Ah but it wasn't simple assault in the way the situation was presented.  It was the second part of an ongoing issue.  Start of a home invasion?  That's how it would have felt to me.

 

21 minutes ago, adrynalyne said:

How does it present a different situation? Take all elements of this story and replace it with a child.

That is a ridiculous thing to say.  Replace an adult with a child and it's NOT a different situation to you?  Physically different, visually different, absolutely a different threat level.  Come on, don't make up bizarre situations and try to present them as an argument.

 

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techbeck    6,968
Just now, adrynalyne said:

Man did you miss the point. 

You are putting hypotheticals into a factual situation to prove/make a point.    IF you cannot make a point with the facts of the case, then really not much of a point and the point means little to the case at hand.   It was not a 4yr old.  It was a grown man who was scared off a few hours earlier thus giving him a chance to come back properly and state who he was.  Instead, he pounded on the back door in the middle of the night and tried to scare the guy again.   I do not know one person who would not be on edge when a stranger pounds on their door at 1130pm at night.

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DocM    16,656
2 minutes ago, adrynalyne said:

Man did you miss the point. 

 

No, you're missing the point - that being that people jumping other people in the dark is usually a prelude to very bad things. The very reason we have self-defense laws.

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techbeck    6,968
14 minutes ago, adrynalyne said:

Man did you miss the point. 

Also, to entertain your hypothetical, if a 4yr old is out at 1130pm knocking on doors of strangers for the fun of it and gets killed, then their parents should be shot for not properly taking care of their kid.  Also, if the 4yr old is playing ding dong dash, they would not be around to get shot.  Unless they forget the dash part.

Edited by techbeck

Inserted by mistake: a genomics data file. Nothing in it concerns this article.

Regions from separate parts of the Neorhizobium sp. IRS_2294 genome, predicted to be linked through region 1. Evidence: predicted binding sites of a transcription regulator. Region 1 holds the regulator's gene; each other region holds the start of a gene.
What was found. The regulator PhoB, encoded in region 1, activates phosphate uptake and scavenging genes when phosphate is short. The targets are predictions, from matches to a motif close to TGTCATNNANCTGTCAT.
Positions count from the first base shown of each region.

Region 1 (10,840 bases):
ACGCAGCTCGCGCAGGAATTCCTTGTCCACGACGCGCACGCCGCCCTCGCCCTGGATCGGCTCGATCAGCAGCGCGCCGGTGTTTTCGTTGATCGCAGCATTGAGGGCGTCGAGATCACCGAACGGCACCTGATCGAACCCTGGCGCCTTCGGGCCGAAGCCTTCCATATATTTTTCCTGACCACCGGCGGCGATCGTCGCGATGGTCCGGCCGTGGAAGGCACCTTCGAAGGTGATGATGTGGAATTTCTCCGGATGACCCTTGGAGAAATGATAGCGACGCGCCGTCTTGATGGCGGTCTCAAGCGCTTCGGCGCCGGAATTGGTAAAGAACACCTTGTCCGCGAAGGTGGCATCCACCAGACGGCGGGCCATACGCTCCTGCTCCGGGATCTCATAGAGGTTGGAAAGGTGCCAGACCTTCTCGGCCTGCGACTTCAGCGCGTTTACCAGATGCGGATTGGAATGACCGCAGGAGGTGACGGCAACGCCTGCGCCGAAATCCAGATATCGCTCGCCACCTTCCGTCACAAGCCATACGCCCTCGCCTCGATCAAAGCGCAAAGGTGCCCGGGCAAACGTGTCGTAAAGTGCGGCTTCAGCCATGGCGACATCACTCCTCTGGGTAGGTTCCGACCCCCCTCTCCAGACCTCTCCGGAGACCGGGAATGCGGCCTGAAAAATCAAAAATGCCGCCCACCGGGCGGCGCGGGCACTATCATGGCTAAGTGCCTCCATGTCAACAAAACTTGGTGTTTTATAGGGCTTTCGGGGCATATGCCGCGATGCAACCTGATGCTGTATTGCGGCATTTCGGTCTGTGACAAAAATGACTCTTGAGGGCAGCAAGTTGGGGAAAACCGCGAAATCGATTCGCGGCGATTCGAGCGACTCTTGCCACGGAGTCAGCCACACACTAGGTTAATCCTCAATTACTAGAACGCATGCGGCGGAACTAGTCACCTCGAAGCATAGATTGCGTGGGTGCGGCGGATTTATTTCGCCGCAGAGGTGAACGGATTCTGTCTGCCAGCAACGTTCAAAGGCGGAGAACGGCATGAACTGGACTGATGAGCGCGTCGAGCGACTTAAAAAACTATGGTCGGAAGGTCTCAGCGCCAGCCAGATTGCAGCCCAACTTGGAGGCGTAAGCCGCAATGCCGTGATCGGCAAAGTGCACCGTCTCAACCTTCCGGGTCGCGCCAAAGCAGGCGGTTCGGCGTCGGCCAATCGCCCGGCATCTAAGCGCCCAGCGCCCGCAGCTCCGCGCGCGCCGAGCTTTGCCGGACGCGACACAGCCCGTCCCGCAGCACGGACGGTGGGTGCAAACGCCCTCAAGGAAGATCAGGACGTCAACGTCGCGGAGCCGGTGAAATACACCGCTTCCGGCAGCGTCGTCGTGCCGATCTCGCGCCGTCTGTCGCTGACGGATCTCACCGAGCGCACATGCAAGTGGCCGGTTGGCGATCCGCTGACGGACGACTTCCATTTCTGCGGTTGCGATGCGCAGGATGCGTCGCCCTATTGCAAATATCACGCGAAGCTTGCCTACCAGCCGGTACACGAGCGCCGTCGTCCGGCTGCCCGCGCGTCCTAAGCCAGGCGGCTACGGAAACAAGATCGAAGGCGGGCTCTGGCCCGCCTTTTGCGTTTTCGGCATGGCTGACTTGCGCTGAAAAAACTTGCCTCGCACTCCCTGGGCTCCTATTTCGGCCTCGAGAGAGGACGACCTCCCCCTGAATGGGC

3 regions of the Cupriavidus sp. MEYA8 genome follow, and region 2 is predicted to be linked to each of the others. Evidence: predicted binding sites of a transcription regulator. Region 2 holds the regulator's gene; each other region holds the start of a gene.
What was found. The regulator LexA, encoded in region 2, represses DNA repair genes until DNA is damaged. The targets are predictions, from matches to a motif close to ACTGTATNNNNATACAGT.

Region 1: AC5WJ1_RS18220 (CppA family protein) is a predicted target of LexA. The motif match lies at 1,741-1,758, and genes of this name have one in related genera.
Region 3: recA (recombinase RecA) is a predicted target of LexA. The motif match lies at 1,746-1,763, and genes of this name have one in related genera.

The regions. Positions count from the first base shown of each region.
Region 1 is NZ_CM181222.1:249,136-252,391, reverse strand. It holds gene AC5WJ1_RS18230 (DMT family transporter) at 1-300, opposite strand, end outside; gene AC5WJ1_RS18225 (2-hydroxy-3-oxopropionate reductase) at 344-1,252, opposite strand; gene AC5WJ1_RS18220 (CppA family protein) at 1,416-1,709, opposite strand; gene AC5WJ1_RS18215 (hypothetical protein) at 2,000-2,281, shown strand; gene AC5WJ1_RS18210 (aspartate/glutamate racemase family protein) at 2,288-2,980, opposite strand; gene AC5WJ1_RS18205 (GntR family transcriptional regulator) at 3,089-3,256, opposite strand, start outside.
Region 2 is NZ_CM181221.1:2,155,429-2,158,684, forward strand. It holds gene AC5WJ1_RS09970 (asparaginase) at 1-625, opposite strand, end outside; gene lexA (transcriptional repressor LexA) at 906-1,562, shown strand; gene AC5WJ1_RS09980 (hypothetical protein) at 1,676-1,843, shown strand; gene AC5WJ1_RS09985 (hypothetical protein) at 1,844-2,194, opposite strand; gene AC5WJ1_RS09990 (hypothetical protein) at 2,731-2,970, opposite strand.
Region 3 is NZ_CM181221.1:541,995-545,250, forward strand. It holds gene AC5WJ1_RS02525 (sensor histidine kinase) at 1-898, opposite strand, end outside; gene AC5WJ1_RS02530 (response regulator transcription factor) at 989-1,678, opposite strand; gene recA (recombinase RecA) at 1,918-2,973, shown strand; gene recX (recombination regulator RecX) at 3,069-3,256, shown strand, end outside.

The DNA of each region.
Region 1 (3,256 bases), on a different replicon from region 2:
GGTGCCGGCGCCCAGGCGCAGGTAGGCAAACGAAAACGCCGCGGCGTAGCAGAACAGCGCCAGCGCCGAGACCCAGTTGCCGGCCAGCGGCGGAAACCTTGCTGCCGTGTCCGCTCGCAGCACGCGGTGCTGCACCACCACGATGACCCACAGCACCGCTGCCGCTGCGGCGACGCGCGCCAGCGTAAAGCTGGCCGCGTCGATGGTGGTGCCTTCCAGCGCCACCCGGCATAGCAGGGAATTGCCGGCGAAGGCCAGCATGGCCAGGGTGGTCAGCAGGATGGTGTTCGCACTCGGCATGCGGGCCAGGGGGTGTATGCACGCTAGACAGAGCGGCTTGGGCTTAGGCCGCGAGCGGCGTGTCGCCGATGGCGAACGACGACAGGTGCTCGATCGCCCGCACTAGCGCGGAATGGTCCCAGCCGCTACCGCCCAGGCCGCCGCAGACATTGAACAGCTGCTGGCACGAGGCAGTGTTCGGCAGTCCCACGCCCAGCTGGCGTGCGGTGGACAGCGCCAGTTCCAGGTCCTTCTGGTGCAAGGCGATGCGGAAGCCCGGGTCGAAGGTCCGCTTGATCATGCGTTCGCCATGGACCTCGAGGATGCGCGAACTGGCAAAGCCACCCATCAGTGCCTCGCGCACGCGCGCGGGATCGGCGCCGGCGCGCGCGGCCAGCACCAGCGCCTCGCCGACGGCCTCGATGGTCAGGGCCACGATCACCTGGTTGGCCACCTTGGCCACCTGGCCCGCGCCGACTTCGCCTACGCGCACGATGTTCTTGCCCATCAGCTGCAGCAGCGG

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adrynalyne    12,641
27 minutes ago, techbeck said:

Also, to entertain your hypothetical, if a 4yr old is out at 1130pm knocking on doors of strangers for the fun of it and gets killed, then their parents should be shot for not properly taking care of their kid.  Also, if the 4yr old is playing ding dong dash, they would not be around to get shot.  Unless they forget the dash part.

The point I am making is you don’t know your target is legit, you shouldn’t be pulling the trigger. Funny how age changes how people react to a situation where apparently the shooter didn’t have time to assess the situation yet was justified. Why would age matter if that is actually the case?

31 minutes ago, DocM said:

 

No, you're missing the point - that being that people jumping other people in the dark is usually a prelude to very bad things. The very reason we have self-defense laws.

He didn’t get jumped buddy. He was startled. We are screwed as a human race if we think it’s ok to kill each other when startled. 

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techbeck    6,968

Because the average height of a 4 year old is under 4 feet tall.   Easy to tell between adult and a kid at that height. Even in a Split Second. And no four-year-old will be running around 11:30 p.m. at night banging on people's doors. It is a silly hypothetical.

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techbeck    6,968

What if this happened in the ghetto normally associated with high crime?  Would it be different if it happened in a rich neighborhood?  What if it happened in the country vs in the city? 

 

What ifs mean nothing to the facts here and have no weight on what actually happened.  As soon as you put in what ifs, it changes the narratives and goes the way of fiction.